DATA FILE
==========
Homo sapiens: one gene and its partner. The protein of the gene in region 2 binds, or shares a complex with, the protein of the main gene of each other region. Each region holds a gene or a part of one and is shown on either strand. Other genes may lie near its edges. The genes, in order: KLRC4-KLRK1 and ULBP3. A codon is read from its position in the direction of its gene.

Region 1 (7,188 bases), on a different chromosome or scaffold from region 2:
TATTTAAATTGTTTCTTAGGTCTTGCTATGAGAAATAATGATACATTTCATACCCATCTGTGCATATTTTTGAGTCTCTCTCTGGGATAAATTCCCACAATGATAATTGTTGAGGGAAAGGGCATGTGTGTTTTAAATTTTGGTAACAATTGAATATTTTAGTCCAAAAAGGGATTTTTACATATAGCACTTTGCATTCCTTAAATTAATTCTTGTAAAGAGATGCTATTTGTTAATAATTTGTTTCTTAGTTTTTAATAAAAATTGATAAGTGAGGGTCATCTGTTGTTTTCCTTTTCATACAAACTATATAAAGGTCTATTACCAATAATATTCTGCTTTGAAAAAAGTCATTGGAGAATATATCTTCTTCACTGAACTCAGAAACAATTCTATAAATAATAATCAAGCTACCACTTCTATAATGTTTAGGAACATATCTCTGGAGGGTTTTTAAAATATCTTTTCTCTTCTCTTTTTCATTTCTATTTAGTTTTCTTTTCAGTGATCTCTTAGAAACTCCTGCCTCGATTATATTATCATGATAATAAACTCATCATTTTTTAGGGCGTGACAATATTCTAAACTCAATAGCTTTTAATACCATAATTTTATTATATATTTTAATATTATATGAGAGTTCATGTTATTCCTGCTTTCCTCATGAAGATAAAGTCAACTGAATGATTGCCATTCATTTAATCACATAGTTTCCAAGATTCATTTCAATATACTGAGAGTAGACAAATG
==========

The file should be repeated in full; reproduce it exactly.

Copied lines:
Homo sapiens: one gene and its partner. The protein of the gene in region 2 binds, or shares a complex with, the protein of the main gene of each other region. Each region holds a gene or a part of one and is shown on either strand. Other genes may lie near its edges. The genes, in order: KLRC4-KLRK1 and ULBP3. A codon is read from its position in the direction of its gene.

Region 1 (7,188 bases), on a different chromosome or scaffold from region 2:
TATTTAAATTGTTTCTTAGGTCTTGCTATGAGAAATAATGATACATTTCATACCCATCTGTGCATATTTTTGAGTCTCTCTCTGGGATAAATTCCCACAATGATAATTGTTGAGGGAAAGGGCATGTGTGTTTTAAATTTTGGTAACAATTGAATATTTTAGTCCAAAAAGGGATTTTTACATATAGCACTTTGCATTCCTTAAATTAATTCTTGTAAAGAGATGCTATTTGTTAATAATTTGTTTCTTAGTTTTTAATAAAAATTGATAAGTGAGGGTCATCTGTTGTTTTCCTTTTCATACAAACTATATAAAGGTCTATTACCAATAATATTCTGCTTTGAAAAAAGTCATTGGAGAATATATCTTCTTCACTGAACTCAGAAACAATTCTATAAATAATAATCAAGCTACCACTTCTATAATGTTTAGGAACATATCTCTGGAGGGTTTTTAAAATATCTTTTCTCTTCTCTTTTTCATTTCTATTTAGTTTTCTTTTCAGTGATCTCTTAGAAACTCCTGCCTCGATTATATTATCATGATAATAAACTCATCATTTTTTAGGGCGTGACAATATTCTAAACTCAATAGCTTTTAATACCATAATTTTATTATATATTTTAATATTATATGAGAGTTCATGTTATTCCTGCTTTCCTCATGAAGATAAAGTCAACTGAATGATTGCCATTCATTTAATCACATAGTTTCCAAGATTCATTTCAATATACTGAGAGTAGACAAATG